New International Version
The rings are to be close to the rim to hold the poles used in carrying the table.
King James Bible
Over against the border shall the rings be for places of the staves to bear the table.
Darby Bible Translation
Close to the margin shall the rings be, as receptacles of the staves to carry the table.
World English Bible
the rings shall be close to the rim, for places for the poles to carry the table.
Young's Literal Translation
over-against the border are the rings for places for staves to bear the table;
Exodus 25:27 Parallel
CommentaryClarke's Commentary on the Bible
Thou shalt also make a table of shittim wood - The same wood, the acacia, of which the arkstaves, etc., were made. On the subject of the ark, table of shew-bread, etc., Dr. Cudworth, in his very learned and excellent treatise on the Lord's Supper, has the following remarks: -
"When God had brought the children of Israel out of Egypt, resolving to manifest himself in a peculiar manner present among them, he thought good to dwell amongst them in a visible and external manner; and therefore, while they were in the wilderness, and sojourned in tents, he would have a tent or tabernacle built to sojourn with them also. This mystery of the tabernacle was fully understood by the learned Nachmanides, who, in few words, but pregnant, expresseth himself to this purpose: 'The mystery of the tabernacle was this, that it was to be a place for the shechinah, or habitation of Divinity, to be fixed in;' and this, no doubt, as a special type of God's future dwelling in Christ's human nature, which was the True Shechinah: but when the Jews were come into their land, and had there built them houses, God intended to have a fixed dwelling-house also; and therefore his movable tabernacle was to be turned into a standing temple. Now the tabernacle or temple, being thus as a house for God to dwell in visibly, to make up the notion of dwelling or habitation complete there must be all things suitable to a house belonging to it; hence, in the holy place, there must be a table, and a candlestick, because this was the ordinary furniture of a room, as the fore-commended Nachmanides observes. The table must have its dishes, and spoons, and bowls, and covers belonging to it, though they were never used; and always be furnished with bread upon it. The candlestick must have its lamps continually burning. Hence also there must be a continual fire kept in this house of God upon the altar, as the focus of it; to which notion I conceive the Prophet Isaiah doth allude, Isaiah 31:9 : Whose fire is in Zion, and his furnace in Jerusalem; and besides all this, to carry the notion still farther, there must be some constant meat and provision brought into this house; which was done in the sacrifices that were partly consumed by fire upon God's own altar, and partly eaten by the priests, who were God's family, and therefore to be maintained by him. That which was consumed upon God's altar was accounted God's mess, as appeareth from Malachi 1:12, where the altar is called God's table, and the sacrifice upon it, God's meat: Ye say, The table of the Lord is polluted; and the fruit thereof, even His Meat, is contemptible. And often, in the law, the sacrifice is called God's לחם lechem, i.e., his bread or food. Wherefore it is farther observable, that besides the flesh of the beast offered up in sacrifice, there was a minchah, i.e., a meat-offering, or rather bread-offering, made of flour and oil; and a libamen or drink-offering, which was always joined with the daily sacrifice, as the bread and drink which was to go along with God's meat. It was also strictly commanded that there should be salt in every sacrifice and oblation, because all meat is unsavoury without salt, as Nachmanides hath here also well observed; 'because it was not honorable that God's meat should be unsavoury, without salt.' Lastly, all these things were to be consumed on the altar only by the holy fire which came down from heaven, because they were God's portion, and therefore to be eaten or consumed by himself in an extraordinary manner." See Clarke on Exodus 25:22 (note).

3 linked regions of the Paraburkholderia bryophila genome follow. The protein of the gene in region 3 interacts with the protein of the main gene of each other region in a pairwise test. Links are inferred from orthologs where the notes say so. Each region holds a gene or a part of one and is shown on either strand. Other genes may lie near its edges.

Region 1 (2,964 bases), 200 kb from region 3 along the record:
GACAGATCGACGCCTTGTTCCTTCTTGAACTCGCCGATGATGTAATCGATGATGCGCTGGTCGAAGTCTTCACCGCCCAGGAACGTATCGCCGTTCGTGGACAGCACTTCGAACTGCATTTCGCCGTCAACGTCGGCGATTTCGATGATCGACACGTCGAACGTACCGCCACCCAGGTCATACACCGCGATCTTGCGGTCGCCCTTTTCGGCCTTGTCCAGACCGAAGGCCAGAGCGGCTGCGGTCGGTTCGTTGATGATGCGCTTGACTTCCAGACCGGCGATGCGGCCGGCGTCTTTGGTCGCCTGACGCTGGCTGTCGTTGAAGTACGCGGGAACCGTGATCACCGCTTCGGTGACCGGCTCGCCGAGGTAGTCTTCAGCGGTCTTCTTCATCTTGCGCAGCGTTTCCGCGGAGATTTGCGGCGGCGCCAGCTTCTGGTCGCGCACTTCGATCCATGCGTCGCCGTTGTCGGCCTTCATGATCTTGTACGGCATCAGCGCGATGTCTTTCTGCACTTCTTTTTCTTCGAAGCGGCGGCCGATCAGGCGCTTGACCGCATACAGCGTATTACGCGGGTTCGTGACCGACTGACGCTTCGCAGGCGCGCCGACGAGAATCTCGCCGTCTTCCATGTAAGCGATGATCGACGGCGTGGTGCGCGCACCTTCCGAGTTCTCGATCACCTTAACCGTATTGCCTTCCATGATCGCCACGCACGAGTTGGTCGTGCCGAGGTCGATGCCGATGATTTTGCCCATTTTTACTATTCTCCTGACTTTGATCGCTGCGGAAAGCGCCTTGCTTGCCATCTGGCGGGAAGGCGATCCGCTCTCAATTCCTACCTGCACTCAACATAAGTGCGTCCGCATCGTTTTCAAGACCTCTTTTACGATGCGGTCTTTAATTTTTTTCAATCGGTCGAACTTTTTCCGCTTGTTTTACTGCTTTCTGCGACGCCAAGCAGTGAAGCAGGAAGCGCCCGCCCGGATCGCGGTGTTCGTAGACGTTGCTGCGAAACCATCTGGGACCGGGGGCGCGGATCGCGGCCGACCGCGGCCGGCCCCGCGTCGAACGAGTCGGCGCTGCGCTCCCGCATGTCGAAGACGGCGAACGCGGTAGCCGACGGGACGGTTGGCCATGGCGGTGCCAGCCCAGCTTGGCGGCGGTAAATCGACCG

Treasury of Scripture Knowledge
for places of the staves
LibraryThe Bread of the Presence
'Thou shalt set upon the table shew-bread before Me alway.'--EXODUS xxv. 30. I suspect that to many readers the term 'shew-bread' conveys little more meaning than if the Hebrew words had been lifted over into our version. The original expression, literally rendered, is 'bread of the face'; or, as the Revised Version has it in the margin, 'presence bread,' and the meaning of that singular designation is paraphrased and explained in my text: 'Thou shalt set upon the table, bread of the presence before …
Alexander Maclaren—Expositions of Holy Scripture
April the Thirteenth Pure Gold
Man's Chief End
Also make around it a rim a handbreadth wide and put a gold molding on the rim.
Make four gold rings for the table and fasten them to the four corners, where the four legs are.
Make the poles of acacia wood, overlay them with gold and carry the table with them.
Overlay the frames with gold and make gold rings to hold the crossbars. Also overlay the crossbars with gold.
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